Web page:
John Paul II

29th Week in Ordinary Time
Thursday 22nd October

Do you think that I have come to bring peace to the earth? No, I tell you, but rather division! From now on five in one household will be divided, three against two and two against three.” [Luke 12:51]

This is a side to Jesus and his mission that appeals to some, but not to all. We like the Christmas story, the welcoming of sinners, and the healing of the sick. We empathise with his frustration and anger towards the faith leaders of his day, and suffer with him as he takes the lonely road to Calvary. But what do we make of his teaching on division, discord, misunderstanding, and the stress and pain that comes with it? Surely, the point of believing in God is that we will be spared all that?

It seems not. For that is, in my experience, one of the hardest things to communicate with people about our faith: what we believe is not the panacea for all life’s ills. Faith is not an inoculation against suffering or a vaccine to prevent having a difficult life. In spite of their faith, Christians have always suffered. In fact, sometimes they have suffered precisely because of their faith.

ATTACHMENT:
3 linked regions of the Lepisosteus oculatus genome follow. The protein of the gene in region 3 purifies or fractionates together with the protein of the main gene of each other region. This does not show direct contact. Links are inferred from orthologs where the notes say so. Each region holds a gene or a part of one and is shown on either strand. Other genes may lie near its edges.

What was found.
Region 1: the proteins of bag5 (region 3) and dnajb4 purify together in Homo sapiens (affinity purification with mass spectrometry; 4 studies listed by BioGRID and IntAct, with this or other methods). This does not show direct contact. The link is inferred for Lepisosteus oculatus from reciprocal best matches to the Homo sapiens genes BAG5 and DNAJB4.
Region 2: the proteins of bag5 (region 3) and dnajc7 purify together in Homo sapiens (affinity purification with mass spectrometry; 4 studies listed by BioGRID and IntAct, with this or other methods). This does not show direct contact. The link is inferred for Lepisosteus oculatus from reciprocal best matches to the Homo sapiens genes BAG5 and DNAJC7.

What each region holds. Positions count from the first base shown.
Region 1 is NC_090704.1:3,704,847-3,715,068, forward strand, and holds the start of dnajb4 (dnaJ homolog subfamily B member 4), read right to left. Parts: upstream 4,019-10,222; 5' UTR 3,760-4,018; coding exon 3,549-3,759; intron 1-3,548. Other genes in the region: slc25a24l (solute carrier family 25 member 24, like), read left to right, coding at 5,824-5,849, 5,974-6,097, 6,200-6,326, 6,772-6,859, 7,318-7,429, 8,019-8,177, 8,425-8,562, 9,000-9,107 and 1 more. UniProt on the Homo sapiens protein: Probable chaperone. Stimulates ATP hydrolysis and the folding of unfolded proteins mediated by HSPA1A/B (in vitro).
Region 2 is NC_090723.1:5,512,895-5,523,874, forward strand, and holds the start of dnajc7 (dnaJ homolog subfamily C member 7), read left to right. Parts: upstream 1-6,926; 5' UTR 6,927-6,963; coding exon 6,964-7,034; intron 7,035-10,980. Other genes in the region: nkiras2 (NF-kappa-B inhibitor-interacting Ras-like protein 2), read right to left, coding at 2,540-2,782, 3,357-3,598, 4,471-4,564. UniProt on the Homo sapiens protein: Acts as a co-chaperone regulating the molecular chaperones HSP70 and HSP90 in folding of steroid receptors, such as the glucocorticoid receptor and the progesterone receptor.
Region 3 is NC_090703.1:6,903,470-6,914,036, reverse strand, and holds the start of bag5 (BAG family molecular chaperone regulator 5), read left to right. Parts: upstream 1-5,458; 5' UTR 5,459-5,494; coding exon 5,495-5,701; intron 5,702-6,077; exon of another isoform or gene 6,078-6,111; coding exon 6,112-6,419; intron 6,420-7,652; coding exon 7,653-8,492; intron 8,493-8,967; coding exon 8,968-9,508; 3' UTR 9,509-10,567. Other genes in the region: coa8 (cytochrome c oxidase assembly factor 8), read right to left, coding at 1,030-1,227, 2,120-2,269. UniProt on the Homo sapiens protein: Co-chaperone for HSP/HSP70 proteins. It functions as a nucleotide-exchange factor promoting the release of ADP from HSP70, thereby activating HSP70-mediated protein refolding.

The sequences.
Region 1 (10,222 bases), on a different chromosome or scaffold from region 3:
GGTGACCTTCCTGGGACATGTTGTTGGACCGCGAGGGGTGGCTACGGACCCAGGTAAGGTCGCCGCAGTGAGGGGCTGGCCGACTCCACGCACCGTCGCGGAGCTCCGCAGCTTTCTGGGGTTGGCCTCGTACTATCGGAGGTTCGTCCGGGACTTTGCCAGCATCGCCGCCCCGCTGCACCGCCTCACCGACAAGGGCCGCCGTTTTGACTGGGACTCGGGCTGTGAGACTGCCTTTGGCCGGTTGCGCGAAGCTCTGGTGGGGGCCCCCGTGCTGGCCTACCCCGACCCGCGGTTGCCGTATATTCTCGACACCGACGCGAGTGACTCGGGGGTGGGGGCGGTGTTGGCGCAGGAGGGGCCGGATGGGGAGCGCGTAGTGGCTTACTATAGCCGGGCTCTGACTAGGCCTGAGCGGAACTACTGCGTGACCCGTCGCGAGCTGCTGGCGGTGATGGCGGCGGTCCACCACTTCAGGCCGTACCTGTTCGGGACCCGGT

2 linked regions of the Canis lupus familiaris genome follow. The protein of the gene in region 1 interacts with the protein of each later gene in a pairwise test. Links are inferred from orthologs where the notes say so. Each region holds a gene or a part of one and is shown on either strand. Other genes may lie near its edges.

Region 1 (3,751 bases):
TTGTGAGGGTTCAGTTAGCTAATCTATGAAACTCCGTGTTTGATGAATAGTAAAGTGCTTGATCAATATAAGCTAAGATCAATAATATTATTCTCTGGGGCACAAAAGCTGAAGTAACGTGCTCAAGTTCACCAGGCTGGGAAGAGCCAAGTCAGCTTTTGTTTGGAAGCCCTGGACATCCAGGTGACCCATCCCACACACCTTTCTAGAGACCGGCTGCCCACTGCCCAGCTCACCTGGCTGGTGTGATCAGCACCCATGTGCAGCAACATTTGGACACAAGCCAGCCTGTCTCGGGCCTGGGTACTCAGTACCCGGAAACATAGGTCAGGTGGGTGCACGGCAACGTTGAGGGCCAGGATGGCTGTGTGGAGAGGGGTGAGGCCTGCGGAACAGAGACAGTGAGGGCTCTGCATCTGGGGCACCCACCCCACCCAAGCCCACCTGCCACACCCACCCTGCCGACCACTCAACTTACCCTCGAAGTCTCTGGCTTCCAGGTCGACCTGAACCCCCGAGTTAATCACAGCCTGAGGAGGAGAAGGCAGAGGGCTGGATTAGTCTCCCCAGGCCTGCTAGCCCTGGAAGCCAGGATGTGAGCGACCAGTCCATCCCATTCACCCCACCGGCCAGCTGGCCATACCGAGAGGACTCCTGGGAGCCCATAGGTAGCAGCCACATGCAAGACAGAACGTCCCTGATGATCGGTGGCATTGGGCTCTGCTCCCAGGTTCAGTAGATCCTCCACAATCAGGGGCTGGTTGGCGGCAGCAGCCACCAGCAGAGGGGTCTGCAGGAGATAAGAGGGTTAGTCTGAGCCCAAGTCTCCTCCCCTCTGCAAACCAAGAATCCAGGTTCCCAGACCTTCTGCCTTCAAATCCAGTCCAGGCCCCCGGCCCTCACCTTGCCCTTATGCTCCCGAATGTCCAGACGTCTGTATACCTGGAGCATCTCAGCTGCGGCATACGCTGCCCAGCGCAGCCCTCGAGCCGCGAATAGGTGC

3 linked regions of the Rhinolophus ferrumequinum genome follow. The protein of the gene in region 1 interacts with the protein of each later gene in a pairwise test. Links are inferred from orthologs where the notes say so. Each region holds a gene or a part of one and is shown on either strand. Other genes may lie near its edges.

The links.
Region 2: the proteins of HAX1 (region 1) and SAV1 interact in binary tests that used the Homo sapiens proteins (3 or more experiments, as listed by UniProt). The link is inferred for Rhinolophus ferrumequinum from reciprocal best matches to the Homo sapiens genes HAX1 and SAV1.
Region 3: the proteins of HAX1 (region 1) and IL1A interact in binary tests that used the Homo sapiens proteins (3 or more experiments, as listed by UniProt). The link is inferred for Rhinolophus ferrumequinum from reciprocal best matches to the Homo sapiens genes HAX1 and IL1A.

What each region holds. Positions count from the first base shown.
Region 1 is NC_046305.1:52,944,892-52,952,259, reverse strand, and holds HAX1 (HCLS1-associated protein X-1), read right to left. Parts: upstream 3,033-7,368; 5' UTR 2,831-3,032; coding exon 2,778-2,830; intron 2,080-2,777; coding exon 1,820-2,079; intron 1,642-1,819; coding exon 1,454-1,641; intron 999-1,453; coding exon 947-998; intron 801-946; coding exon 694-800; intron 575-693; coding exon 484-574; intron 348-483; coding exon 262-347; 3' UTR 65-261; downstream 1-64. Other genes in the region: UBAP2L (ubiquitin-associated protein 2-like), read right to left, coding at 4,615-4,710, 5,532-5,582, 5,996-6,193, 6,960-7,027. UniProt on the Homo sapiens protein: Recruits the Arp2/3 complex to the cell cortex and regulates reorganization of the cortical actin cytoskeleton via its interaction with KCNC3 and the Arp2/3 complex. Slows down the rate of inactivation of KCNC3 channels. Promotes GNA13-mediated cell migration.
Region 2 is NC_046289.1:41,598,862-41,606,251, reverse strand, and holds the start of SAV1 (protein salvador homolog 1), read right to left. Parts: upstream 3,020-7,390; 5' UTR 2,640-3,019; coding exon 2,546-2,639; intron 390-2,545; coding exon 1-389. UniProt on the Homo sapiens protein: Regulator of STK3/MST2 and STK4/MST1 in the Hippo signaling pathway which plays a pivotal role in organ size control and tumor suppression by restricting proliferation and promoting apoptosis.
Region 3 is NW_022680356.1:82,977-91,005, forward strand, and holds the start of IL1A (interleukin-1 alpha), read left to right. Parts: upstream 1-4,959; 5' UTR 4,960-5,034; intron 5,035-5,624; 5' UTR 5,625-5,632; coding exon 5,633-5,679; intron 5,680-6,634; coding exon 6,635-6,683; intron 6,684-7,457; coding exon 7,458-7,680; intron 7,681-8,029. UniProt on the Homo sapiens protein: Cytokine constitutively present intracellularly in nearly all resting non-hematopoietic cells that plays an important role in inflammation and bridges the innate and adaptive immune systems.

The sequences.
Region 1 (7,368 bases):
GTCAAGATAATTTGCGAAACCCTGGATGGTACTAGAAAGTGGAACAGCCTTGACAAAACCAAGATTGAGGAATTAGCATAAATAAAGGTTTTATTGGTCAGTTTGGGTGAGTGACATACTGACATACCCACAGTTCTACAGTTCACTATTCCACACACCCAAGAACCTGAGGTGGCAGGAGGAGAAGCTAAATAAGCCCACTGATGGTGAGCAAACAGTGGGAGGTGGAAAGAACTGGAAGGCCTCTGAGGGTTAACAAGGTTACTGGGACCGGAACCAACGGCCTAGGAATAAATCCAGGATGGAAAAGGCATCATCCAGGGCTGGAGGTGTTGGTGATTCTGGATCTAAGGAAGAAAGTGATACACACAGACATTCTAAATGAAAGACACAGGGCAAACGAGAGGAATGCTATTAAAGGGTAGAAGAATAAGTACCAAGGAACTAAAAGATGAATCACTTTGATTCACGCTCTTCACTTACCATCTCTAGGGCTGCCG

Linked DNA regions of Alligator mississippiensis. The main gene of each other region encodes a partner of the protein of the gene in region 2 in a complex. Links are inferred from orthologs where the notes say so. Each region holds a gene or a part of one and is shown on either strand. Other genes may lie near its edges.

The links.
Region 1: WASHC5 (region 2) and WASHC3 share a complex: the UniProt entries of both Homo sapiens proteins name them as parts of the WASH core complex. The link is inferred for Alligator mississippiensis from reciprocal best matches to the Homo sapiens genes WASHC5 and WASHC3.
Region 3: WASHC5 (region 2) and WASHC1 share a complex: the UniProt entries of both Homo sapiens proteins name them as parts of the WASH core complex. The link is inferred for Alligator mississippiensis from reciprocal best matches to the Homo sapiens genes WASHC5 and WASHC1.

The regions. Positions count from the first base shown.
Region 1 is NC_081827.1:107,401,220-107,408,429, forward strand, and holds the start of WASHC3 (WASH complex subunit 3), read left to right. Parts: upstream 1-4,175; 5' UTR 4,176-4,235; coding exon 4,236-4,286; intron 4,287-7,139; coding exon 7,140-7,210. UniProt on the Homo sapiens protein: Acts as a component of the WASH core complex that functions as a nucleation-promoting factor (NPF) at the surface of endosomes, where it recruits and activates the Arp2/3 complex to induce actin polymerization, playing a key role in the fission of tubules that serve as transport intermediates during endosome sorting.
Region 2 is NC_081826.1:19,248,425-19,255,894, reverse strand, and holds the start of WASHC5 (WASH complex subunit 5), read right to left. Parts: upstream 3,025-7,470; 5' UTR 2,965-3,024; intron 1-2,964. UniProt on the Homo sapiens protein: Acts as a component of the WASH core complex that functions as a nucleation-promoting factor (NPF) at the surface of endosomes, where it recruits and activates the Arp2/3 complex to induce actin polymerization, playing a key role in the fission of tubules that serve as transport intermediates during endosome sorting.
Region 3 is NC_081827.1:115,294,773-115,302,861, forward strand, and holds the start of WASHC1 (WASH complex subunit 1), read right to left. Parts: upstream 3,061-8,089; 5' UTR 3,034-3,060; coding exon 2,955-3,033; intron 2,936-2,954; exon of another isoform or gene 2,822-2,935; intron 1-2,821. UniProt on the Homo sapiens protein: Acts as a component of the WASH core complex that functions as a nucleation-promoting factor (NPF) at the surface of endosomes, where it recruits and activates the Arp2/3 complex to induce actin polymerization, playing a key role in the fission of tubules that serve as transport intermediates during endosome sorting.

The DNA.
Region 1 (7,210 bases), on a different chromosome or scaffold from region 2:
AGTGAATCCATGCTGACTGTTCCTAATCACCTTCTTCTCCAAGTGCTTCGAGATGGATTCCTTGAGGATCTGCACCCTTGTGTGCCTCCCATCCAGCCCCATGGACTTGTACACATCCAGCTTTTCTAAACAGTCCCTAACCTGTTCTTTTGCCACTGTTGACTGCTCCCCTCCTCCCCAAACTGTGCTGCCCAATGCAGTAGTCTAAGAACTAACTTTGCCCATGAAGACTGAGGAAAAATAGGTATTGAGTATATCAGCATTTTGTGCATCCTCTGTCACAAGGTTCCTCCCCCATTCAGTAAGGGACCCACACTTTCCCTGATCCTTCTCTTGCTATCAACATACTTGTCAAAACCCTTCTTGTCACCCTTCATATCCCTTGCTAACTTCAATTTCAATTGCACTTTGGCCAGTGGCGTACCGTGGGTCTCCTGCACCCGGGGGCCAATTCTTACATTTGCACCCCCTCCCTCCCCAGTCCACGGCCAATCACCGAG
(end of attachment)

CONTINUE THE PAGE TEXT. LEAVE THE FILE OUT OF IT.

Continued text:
There are three things we know about the interconnection between faith and suffering: 1. that in spite of his faith, Jesus suffered – so we shouldn’t expect that we will be protected from that experience 2. that suffering is not something God sends to ‘test us’, but instead it is an experience into which he enters with us  and 3. suffering is not part of God’s plan for us and, along with sin and death, the time will come when it will be no more.

In the meantime, Jesus is aware in today’s text that your affiliation with him will at times leave you alienated from the world and even from those that you love. This will bring you pain. That is when your brothers and sisters in faith are to be the ones you can rely on. Perhaps the fact that that is also not always so is itself the cause of suffering.

Today is the feast day of St Pope John Paul II. Even his legacy as a teacher of the faith is dwarfed by the witness of his fidelity in suffering.

By Shane Dwyer

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